Pre-Purchasing and Planning for Cremation
by Jerri Haaven
Last year, my mom and I visited an estate-planning attorney and we got all of her paper work in order for what to do in the event of serious illness or death. We updated beneficiaries, ensured signatures were on file for claiming her assets, established a living will and discussed whether she wanted to be buried or cremated. With all of those decisions made, I felt pretty comfortable with her end of life planning wishes.
That is, until recently.
Mom had a health scare about a week ago, in which she was sleeping up to 20 hours a day, suffered from extreme weakness and had an upper respiratory infection. Two doctors later, and one emergency room visit where she had every test imaginable, she was discharged feeling somewhat better after a simple regiment of IV fluids. It appears dehydration contributed to her feeling so weak.
But, I couldn’t help but think afterwards, “what if?” What if we were knocking on death’s door? I soon realized we were not as prepared as I thought.
I knew that mom’s wishes were to be cremated, and that she’d like to be interred at our church memorial grounds. However, no detailed planning had been done. What style of urn would she like? What about keepsake urns? Was there an interest in scattering some of her ashes?
To begin the dialogue, I pulled up the OneWorld Memorials website and suggested we sit down and select a cremation urn of her choice. And, as only my mother could, she said, “Why? I’m not dead!” I thought I was talking to Joan Rivers for a moment.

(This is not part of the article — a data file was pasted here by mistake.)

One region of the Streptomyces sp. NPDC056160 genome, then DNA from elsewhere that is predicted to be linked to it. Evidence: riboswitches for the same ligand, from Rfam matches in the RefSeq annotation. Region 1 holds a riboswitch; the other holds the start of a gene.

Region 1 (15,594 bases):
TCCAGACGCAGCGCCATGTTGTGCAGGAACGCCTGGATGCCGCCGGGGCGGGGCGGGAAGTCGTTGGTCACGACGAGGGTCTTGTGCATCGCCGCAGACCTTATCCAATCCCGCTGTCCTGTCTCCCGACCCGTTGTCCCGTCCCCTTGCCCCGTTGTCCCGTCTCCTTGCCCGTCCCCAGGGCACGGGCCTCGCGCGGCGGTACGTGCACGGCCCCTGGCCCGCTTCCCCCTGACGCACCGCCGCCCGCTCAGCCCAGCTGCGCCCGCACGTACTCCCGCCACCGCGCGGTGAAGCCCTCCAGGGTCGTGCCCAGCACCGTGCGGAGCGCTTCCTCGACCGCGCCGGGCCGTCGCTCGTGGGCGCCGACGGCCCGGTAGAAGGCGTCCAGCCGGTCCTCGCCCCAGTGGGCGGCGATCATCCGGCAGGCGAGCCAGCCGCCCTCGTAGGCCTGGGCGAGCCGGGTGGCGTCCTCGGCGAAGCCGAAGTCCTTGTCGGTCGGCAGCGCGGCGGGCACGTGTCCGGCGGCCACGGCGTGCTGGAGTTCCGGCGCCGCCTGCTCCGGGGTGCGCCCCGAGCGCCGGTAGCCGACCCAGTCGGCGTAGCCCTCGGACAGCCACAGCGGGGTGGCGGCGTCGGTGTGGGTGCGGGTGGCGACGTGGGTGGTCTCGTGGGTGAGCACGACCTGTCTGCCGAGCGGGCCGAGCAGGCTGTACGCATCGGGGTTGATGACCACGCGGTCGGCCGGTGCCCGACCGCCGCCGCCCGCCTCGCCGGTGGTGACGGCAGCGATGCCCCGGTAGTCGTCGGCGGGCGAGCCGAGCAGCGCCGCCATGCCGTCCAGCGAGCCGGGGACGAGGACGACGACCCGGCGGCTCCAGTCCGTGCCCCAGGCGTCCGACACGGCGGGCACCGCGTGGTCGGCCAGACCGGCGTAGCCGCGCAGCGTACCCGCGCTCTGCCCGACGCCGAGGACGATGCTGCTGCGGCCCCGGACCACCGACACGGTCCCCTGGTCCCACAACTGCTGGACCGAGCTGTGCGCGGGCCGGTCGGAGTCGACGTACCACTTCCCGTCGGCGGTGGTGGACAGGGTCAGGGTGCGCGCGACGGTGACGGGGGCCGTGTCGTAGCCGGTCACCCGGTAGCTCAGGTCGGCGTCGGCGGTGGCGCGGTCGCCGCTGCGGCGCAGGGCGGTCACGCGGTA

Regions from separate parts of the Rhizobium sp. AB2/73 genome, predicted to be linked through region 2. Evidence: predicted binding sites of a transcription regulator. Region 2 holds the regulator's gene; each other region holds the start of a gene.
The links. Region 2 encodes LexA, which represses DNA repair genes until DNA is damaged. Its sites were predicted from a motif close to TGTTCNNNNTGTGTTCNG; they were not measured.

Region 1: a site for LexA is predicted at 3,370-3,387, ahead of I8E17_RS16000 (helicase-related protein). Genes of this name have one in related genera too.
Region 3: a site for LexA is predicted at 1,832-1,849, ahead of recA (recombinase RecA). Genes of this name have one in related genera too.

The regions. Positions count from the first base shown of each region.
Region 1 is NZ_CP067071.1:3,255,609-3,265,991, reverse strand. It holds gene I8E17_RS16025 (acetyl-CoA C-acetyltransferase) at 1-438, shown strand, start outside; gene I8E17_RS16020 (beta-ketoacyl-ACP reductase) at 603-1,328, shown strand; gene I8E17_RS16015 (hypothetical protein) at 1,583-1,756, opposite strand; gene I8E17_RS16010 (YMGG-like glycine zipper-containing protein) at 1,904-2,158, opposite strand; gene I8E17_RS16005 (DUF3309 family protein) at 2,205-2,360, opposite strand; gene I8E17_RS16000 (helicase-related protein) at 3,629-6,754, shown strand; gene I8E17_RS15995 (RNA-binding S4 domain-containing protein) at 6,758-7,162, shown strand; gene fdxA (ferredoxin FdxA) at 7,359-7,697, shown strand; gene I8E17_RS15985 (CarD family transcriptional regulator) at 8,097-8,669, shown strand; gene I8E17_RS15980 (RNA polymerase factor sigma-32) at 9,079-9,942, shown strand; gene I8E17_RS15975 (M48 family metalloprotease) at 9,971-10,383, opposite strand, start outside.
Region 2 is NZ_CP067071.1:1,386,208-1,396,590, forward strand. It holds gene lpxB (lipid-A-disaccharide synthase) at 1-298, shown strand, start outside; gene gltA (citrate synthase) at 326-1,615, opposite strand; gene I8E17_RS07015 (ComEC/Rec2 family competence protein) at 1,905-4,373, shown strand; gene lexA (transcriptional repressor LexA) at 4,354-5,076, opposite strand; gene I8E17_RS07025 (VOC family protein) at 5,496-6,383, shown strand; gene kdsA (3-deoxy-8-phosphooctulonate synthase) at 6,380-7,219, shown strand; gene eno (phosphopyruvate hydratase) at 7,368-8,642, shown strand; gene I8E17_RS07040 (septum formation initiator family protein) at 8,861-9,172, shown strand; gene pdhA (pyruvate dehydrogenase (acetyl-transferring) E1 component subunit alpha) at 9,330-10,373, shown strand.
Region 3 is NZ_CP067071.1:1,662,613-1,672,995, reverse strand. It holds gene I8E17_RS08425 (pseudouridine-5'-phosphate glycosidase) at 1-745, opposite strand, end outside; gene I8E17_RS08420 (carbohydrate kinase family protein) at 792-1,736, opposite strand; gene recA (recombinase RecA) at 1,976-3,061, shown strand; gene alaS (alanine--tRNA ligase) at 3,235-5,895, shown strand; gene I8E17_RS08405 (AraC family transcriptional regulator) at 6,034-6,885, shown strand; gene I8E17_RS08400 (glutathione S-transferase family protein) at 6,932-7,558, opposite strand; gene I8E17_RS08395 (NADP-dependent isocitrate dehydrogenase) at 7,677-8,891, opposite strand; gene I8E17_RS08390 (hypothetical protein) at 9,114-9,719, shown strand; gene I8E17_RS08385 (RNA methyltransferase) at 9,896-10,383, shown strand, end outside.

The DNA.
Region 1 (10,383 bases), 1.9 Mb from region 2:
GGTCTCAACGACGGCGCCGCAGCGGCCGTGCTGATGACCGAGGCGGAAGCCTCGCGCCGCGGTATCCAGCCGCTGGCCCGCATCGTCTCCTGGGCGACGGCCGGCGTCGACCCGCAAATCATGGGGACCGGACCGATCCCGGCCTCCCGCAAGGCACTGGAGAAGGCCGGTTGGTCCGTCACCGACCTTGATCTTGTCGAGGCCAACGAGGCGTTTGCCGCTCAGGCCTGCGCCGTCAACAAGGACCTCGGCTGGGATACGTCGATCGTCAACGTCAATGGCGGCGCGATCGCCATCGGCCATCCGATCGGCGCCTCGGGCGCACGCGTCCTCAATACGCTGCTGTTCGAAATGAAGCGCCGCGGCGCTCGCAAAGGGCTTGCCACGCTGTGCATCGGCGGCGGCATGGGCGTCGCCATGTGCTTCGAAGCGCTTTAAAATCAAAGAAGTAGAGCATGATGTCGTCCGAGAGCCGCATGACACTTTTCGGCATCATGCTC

Nonetheless, as she began to scroll through the pages looking at various cremation urns, I stepped away to provide her some privacy. A short time later, I returned and asked if she saw anything she liked, and she said she thought that they were just too pretty to be used for burial. Ahhh, I thought to myself. Growing up in the Depression Era, she was more concerned about the costs. I smiled and reminded her a casket would be considerably more, and that by planning ahead she’d be more likely to save money. A good starting point is to ask questions to consider when choosing a cremation urn.
Tonight, I plan to sit side by side with her, and help her with this final wish. We’ll select an urn, and possibly three keepsake cremation urns for my two brothers and myself. Tomorrow, we’ll call the church and inquire about their memorial grounds and, and I’ll locate a crematorium business and determine next steps to ensure everything will be in place so that decisions will not have to be made in the midst of our grief. We can even start planning her memorial. As a Celebrant, I have been trained to write ceremonies, and I can’t think of anyone’s ceremony I’d enjoy writing more, than my mom’s.
A couple of years ago while standing in my mom’s kitchen with my two brothers, mom brought up the fact that she wouldn’t live for ever and that she wanted to plan for it. She wanted things to be light, and not sad. My brother took the opportunity and quipped, “To Mom’s death!”
So, now the planning really begins.
Jerri Haaven is a freelance writer, and a certified Grief Recovery Specialist and Celebrant. When caring for her dad, who suffered from dementia and COPD, Jerri struggled with the negative side effects of his illness. She developed positive outlets to express herself and recover from her loss. Today as a certified Grief Recovery Specialist and Celebrant, she uses her skills to help people who are in the midst of their own personal story of grief and loss.